Sunday, May 25, 2008

Home of the free...

...because of the brave.

Memorial Day commemorates the U.S. service men and women who've perished in service to our country: those who've fought on foreign soils fighting the good fight, and those who remained here in the good ol' U.S. of A. providing the support necessary on all levels, from logistical to familial.

As much as we'd like to honor all men and women by name, there are a select few who are known only to God, and whose remains are afforded the utmost respect and protection: those interred in the Tomb of the Unknown Soldier.

The guard takes twenty-one steps during his walk in front of the tomb. After his about-face, he also pauses for twenty-one seconds before his return passage. The twenty-one alludes to the twenty-one gun salute, the highest honor given any military or foreign dignitary.

The guards gloves are moistened to prevent his losing his grip on the rifle. The rifle is carried on the shoulder facing away from the tomb. After he about-faces, he transfers the rifle to the outside shoulder.

The guards are changed every thirty minutes, twenty-four hours a day, 365 days a year.

Guards must be between 5' 10" and 6' 2", and his waist size cannot exceed 30". They must commit two years of their life to guard the tomb, live in barracks under the tomb, and cannot drink alcohol on or off duty, or swear in public for the rest of their lives. They cannot disgrace the uniform or the tomb in any way.

After two years, the guard is given a wreath pin that is worn on their lapel signifying they served as guard of the tomb. There are only four hundred presently worn. The guard must obey these rules for the rest of their lives or give up the wreath pin.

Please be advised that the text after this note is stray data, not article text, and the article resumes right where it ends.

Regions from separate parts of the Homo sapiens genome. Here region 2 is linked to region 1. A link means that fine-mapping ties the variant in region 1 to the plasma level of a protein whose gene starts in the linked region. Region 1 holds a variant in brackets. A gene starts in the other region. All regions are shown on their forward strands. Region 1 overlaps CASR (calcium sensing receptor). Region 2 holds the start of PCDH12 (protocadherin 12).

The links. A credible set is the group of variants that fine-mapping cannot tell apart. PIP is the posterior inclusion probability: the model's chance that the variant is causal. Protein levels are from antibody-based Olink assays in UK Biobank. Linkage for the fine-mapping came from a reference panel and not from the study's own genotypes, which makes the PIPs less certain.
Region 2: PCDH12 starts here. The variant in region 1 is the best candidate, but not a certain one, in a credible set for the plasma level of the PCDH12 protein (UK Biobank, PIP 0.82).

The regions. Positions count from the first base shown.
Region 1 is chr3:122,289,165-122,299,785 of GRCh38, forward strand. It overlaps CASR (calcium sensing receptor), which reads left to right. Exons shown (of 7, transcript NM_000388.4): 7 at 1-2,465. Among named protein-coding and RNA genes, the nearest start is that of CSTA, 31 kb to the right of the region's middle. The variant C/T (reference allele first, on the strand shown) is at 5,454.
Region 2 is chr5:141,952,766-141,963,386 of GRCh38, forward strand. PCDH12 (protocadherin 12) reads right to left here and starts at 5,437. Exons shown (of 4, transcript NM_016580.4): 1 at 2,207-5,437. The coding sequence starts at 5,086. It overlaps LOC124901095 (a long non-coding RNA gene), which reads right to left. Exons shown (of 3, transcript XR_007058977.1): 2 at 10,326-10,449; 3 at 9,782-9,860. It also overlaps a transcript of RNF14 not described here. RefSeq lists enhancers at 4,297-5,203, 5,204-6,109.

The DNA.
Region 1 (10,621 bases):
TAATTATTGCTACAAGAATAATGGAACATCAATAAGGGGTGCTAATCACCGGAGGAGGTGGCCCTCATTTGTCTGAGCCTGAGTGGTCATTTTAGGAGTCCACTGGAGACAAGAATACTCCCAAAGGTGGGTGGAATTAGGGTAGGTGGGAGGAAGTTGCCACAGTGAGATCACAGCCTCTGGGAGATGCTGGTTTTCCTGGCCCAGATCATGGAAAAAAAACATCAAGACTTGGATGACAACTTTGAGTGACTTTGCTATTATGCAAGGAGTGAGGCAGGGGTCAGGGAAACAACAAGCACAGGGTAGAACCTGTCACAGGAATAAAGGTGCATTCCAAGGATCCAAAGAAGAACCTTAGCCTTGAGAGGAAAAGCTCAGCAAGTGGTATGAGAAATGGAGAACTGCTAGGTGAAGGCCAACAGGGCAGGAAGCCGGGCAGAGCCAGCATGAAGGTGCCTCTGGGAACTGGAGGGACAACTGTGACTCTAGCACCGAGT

The shoes are specially made with very thick soles to keep the heat and cold from their feet. There are metal heel plates that extend to the top of the shoe in order to make the loud click as they come to a halt. There are no wrinkles, folds or lint on the uniform. Guards dress for duty in front of a full-length mirror. Every guard spends five hours a day getting his uniforms ready for guard duty.

The first six months of duty a guard cannot talk to anyone, nor watch TV. All off duty time is spent studying the 175 notable people laid to rest in Arlington National Cemetery. A guard must memorize who they are and where they are interred. Among the notables are: President Taft, Joe E. Lewis {the boxer} and Medal of Honor winner Audie Murphy, {the most decorated soldier of WWII} of Hollywood fame.

In 2003, as Hurricane Isabelle was approaching Washington, DC, our US Senate & House took two days off with anticipation of the storm. On the ABC evening news, it was reported that because of the dangers from the hurricane, the military members assigned the duty of guarding the Tomb of the Unknown Soldier were given permission to suspend the assignment. They respectfully declined the offer, "No way, Sir!" Soaked to the skin, marching in the pelting rain of a tropical storm, they said that guarding the Tomb was not just an assignment, it was the highest honor that can be afforded to a serviceman.

The tomb has been patrolled continuously, 24/7, since 1930.

For more information, visit The Tomb of the Unknown at Arlington National Cemetery or Society of the Honor Guard - Tomb of the Unknown Soldier.


K.M. Saint James said...

What a cool story.

Thanks, Jen for finding it and sharing.

L.A. Mitchell said...

Such a powerful thing to witness first-hand. Something every American should see.

Nice reminder, Jen. Thanks :)